Check out Peter Coles's proposal for a non-commercial, peer-reviewed journal for astrophysics. I don't see why peer review can't continue more or less as now (i.e. peers doing it for free). Perhaps the motivation to be quick will increase if people realize that their effort is not putting money into the pockets of publishers. And, of course, if someone works for months on something worthy of publication, there are only a few people competent enough to review it and if it could be checked in an hour or two then it is probably not worth doing anyway, so by definition almost anything worthy of peer review will take a while.

  5. "much larger source of uncertainty" --> "much larger source of inefficiency"

  6. "I have two kids, I don't bet."

    One could argue that having children is a huge bet.

  7. Government outlaws keeping the money you earn lest you breach a monopoly of spending it unwisely. "It's just the provider that changes." Science is now a business too big to fail, not a discipline eliminating failure. Re-sourcing is little change. The past 45 years of quantum gravitation and particle theories are hectares published, not application. Peer review covering a naked Emperor's bottom covers its own bottom.

    1) "This is not the solution we are seeking." That is discovery. 2) "There is no precedent for this experiment." "If it were of value, somebody else would have already done it." 3) "It contradicts theory." YES! Attack theory that rattles with experiment that screams. Peer review as practiced enforces staric status quo.

  8. /*..peer review that is conducted independently from the submission of a manuscript to a journal...*/

    Scientists are people and the people are just desperate cheaters, who just want to minimize their effort required for achieving their salary (this is whole driving force of progress, after all). Your proposal goes against already growing trend of retractions, which are mostly based on failed/low quality peer-review. With your approach the printed journals would become effectively full of crap, which would become retracted at the on-line versions of journal later. The peer-review process is already superficial way too enough. I seriously doubt, such a situation would help the publishers of printed journals, not to say about the rest of scientific community.

  9. Hi Bee,
    I had a look around the "Peerage of Science" website, but failed to gain a clear understanding of their funding model. It sounds like you can just submit a paper and, if it passes their processes, you then become a "peer" also. But I found their peer-review-or-peer-reviews model interesting, if it can be sustained.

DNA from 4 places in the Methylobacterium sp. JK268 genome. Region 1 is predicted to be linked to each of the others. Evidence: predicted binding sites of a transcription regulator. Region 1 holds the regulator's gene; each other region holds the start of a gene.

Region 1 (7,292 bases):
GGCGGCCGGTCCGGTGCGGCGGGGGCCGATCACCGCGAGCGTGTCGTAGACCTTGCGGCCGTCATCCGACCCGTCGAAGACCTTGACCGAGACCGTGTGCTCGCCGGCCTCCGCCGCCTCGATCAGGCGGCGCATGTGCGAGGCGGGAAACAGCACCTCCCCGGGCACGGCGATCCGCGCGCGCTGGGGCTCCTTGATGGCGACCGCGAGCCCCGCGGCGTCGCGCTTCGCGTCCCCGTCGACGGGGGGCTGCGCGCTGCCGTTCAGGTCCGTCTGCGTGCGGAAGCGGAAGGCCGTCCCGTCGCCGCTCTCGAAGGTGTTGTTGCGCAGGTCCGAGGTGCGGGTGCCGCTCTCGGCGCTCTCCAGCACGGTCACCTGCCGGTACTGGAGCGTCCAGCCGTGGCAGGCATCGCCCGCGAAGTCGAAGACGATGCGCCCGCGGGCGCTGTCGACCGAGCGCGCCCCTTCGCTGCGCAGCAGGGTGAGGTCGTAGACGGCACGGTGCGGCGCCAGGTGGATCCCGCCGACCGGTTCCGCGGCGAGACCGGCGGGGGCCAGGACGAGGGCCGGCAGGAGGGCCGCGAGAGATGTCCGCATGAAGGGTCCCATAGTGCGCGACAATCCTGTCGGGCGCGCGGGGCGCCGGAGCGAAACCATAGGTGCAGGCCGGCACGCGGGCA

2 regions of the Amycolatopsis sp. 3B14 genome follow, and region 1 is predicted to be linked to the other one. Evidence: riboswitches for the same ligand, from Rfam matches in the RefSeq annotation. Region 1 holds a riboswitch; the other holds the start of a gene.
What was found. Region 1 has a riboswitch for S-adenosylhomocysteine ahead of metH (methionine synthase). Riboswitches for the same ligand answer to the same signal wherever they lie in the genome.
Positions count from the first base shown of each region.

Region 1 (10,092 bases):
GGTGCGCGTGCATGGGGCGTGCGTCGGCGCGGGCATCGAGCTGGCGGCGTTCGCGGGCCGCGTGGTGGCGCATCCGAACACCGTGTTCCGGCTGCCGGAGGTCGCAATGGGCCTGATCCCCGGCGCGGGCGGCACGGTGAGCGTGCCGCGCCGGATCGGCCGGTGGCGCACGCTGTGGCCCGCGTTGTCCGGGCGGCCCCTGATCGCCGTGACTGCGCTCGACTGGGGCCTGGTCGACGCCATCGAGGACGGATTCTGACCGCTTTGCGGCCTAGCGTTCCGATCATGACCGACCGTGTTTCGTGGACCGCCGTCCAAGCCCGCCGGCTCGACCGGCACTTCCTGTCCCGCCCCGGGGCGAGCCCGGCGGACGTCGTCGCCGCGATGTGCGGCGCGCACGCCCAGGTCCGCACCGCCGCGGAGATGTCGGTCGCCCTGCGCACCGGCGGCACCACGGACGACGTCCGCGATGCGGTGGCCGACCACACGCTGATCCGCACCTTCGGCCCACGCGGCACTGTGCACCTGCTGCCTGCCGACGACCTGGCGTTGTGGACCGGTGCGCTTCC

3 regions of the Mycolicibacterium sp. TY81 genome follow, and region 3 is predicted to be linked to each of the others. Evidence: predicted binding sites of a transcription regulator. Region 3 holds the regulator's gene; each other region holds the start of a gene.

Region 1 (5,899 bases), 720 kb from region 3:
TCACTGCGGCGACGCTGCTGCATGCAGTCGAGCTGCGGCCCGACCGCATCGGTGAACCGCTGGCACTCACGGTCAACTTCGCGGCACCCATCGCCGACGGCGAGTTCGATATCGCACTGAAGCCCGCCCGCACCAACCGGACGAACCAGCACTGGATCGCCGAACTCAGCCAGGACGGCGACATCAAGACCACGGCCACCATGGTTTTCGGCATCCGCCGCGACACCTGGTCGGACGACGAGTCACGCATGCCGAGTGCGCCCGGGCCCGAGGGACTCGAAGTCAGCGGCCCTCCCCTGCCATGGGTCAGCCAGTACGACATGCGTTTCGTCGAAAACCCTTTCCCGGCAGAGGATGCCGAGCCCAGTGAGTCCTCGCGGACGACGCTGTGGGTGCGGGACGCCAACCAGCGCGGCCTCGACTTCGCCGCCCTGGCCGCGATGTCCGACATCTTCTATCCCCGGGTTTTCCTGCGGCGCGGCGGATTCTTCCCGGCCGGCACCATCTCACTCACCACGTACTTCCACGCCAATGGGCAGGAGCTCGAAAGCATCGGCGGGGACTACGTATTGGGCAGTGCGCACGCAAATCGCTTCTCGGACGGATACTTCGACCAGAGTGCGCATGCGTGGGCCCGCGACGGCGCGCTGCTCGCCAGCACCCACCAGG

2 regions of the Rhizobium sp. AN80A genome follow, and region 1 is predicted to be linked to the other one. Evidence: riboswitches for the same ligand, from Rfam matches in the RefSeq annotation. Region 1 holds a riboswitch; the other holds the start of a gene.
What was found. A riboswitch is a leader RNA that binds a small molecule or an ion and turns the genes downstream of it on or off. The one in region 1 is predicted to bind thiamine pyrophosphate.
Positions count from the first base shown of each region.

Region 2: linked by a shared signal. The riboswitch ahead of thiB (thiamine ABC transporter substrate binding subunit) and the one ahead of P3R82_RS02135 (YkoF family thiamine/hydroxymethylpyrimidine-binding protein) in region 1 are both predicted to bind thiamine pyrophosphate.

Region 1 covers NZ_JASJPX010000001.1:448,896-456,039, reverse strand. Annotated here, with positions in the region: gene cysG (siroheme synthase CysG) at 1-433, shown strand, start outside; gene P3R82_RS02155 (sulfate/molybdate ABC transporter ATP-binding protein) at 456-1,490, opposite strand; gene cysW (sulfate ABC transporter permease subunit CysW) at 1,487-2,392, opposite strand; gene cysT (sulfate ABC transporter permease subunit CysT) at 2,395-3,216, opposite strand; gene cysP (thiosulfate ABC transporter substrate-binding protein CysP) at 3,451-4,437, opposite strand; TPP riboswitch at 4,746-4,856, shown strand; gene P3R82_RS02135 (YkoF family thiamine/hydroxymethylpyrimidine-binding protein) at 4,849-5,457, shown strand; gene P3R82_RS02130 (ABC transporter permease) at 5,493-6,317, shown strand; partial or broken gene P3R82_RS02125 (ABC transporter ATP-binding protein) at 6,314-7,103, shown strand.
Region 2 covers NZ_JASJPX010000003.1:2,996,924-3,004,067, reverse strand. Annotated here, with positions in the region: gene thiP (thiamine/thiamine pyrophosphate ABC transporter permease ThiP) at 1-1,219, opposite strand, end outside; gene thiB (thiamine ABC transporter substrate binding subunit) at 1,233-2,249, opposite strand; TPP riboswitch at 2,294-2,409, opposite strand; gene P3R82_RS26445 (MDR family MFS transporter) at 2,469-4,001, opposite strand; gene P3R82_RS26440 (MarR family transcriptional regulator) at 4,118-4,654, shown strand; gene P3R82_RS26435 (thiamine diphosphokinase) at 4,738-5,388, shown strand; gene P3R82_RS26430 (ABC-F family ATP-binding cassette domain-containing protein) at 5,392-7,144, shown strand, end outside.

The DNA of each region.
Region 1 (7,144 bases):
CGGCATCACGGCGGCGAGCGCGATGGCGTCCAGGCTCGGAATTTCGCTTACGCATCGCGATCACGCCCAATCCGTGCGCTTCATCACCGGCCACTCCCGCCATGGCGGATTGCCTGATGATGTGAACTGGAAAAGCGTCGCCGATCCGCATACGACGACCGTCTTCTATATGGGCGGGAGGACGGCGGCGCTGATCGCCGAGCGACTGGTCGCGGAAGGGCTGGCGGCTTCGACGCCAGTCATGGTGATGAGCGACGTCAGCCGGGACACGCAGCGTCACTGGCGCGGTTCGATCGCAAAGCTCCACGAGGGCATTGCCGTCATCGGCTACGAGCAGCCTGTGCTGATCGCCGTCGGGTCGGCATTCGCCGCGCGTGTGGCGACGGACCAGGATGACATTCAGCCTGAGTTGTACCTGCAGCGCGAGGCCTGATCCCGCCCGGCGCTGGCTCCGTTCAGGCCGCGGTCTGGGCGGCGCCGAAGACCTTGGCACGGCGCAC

Do you understand their funding model in any more depth than this? If so, can you enlighten us further?

    (BTW, I also think that an author-pays model is deeply flawed.)


  10. I got a comment by email from Janne-Tuomas Seppänen, one of the founders of Peerage of Science that I mentioned. Seems he had trouble posting, so I'm submitting his comment:

    "I am one of the founders of Peerage of Science, and the principal designer of the service (and also an ecology postdoc at University of Jyväskylä). I am sorry if the website is not clear enough about the funding model (a complete redesign is coming this month). In the meantime, I am happy to explain:

    Peerage of Science is organized as a company. The service is absolutely free for scientists, the business model is to charge a fee from subscribing journals/publishers (just like the service providers of old-style submission systems, like ManuscriptCentral). Journals can purchase a quota, and then can access all peer review processes, and make direct publishing offers to authors. A quota unit is "consumed" only if authors accept a publishing offer, so journals only pay when peer review leads to published article.

    Of course a small start-up has little actual sales in the beginning. The early stage of Peerage of Science has been funded by sponsorship agreements with universities. University of Jyväskylä, and University of Eastern Finland, are the first two supporters.

    I will be happy answer any questions, and of course we welcome new scientists into Peerage of Science too (provided you can demonstrate a peer-reviewed publication record and identity)."